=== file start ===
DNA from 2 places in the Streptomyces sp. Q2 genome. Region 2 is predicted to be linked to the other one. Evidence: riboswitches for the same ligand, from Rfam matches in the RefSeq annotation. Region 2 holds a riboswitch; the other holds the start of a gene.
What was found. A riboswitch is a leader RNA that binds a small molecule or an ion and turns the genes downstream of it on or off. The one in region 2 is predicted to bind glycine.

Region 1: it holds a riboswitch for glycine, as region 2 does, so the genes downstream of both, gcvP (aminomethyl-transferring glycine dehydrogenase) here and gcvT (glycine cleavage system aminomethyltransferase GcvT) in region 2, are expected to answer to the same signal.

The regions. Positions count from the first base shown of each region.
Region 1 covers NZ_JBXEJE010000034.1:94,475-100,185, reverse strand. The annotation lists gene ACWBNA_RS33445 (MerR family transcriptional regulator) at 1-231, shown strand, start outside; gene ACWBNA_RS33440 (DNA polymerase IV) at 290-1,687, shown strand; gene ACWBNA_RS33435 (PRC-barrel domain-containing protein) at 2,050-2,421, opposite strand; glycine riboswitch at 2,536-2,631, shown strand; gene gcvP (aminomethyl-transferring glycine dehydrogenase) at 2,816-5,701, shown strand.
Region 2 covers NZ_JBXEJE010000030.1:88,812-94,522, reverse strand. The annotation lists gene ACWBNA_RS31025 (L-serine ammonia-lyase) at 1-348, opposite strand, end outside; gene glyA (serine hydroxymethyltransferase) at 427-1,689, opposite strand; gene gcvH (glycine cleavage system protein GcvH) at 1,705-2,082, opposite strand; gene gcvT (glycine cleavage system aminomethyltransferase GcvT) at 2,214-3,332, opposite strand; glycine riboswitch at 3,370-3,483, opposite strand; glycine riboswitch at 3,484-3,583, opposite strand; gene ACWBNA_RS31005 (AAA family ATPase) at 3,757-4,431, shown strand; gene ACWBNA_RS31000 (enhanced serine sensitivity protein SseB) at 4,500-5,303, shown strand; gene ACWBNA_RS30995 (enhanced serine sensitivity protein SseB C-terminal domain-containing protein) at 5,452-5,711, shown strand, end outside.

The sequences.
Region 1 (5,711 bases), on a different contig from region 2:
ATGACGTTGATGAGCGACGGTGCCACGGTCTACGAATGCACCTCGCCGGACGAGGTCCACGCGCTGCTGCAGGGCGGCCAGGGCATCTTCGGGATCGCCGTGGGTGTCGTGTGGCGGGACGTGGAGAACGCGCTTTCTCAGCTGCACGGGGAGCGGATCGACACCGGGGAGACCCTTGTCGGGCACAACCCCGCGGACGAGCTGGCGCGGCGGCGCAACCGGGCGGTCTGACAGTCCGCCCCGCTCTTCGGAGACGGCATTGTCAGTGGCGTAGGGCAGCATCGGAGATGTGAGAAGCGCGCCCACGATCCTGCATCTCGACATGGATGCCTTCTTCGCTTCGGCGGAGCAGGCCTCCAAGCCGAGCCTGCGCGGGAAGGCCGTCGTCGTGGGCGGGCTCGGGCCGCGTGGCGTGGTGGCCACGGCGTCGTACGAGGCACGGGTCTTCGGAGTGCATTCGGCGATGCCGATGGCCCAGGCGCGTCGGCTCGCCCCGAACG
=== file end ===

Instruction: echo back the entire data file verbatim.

DNA from 2 places in the Streptomyces sp. Q2 genome. Region 2 is predicted to be linked to the other one. Evidence: riboswitches for the same ligand, from Rfam matches in the RefSeq annotation. Region 2 holds a riboswitch; the other holds the start of a gene.
What was found. A riboswitch is a leader RNA that binds a small molecule or an ion and turns the genes downstream of it on or off. The one in region 2 is predicted to bind glycine.

Region 1: it holds a riboswitch for glycine, as region 2 does, so the genes downstream of both, gcvP (aminomethyl-transferring glycine dehydrogenase) here and gcvT (glycine cleavage system aminomethyltransferase GcvT) in region 2, are expected to answer to the same signal.

The regions. Positions count from the first base shown of each region.
Region 1 covers NZ_JBXEJE010000034.1:94,475-100,185, reverse strand. The annotation lists gene ACWBNA_RS33445 (MerR family transcriptional regulator) at 1-231, shown strand, start outside; gene ACWBNA_RS33440 (DNA polymerase IV) at 290-1,687, shown strand; gene ACWBNA_RS33435 (PRC-barrel domain-containing protein) at 2,050-2,421, opposite strand; glycine riboswitch at 2,536-2,631, shown strand; gene gcvP (aminomethyl-transferring glycine dehydrogenase) at 2,816-5,701, shown strand.
Region 2 covers NZ_JBXEJE010000030.1:88,812-94,522, reverse strand. The annotation lists gene ACWBNA_RS31025 (L-serine ammonia-lyase) at 1-348, opposite strand, end outside; gene glyA (serine hydroxymethyltransferase) at 427-1,689, opposite strand; gene gcvH (glycine cleavage system protein GcvH) at 1,705-2,082, opposite strand; gene gcvT (glycine cleavage system aminomethyltransferase GcvT) at 2,214-3,332, opposite strand; glycine riboswitch at 3,370-3,483, opposite strand; glycine riboswitch at 3,484-3,583, opposite strand; gene ACWBNA_RS31005 (AAA family ATPase) at 3,757-4,431, shown strand; gene ACWBNA_RS31000 (enhanced serine sensitivity protein SseB) at 4,500-5,303, shown strand; gene ACWBNA_RS30995 (enhanced serine sensitivity protein SseB C-terminal domain-containing protein) at 5,452-5,711, shown strand, end outside.

The sequences.
Region 1 (5,711 bases), on a different contig from region 2:
ATGACGTTGATGAGCGACGGTGCCACGGTCTACGAATGCACCTCGCCGGACGAGGTCCACGCGCTGCTGCAGGGCGGCCAGGGCATCTTCGGGATCGCCGTGGGTGTCGTGTGGCGGGACGTGGAGAACGCGCTTTCTCAGCTGCACGGGGAGCGGATCGACACCGGGGAGACCCTTGTCGGGCACAACCCCGCGGACGAGCTGGCGCGGCGGCGCAACCGGGCGGTCTGACAGTCCGCCCCGCTCTTCGGAGACGGCATTGTCAGTGGCGTAGGGCAGCATCGGAGATGTGAGAAGCGCGCCCACGATCCTGCATCTCGACATGGATGCCTTCTTCGCTTCGGCGGAGCAGGCCTCCAAGCCGAGCCTGCGCGGGAAGGCCGTCGTCGTGGGCGGGCTCGGGCCGCGTGGCGTGGTGGCCACGGCGTCGTACGAGGCACGGGTCTTCGGAGTGCATTCGGCGATGCCGATGGCCCAGGCGCGTCGGCTCGCCCCGAACG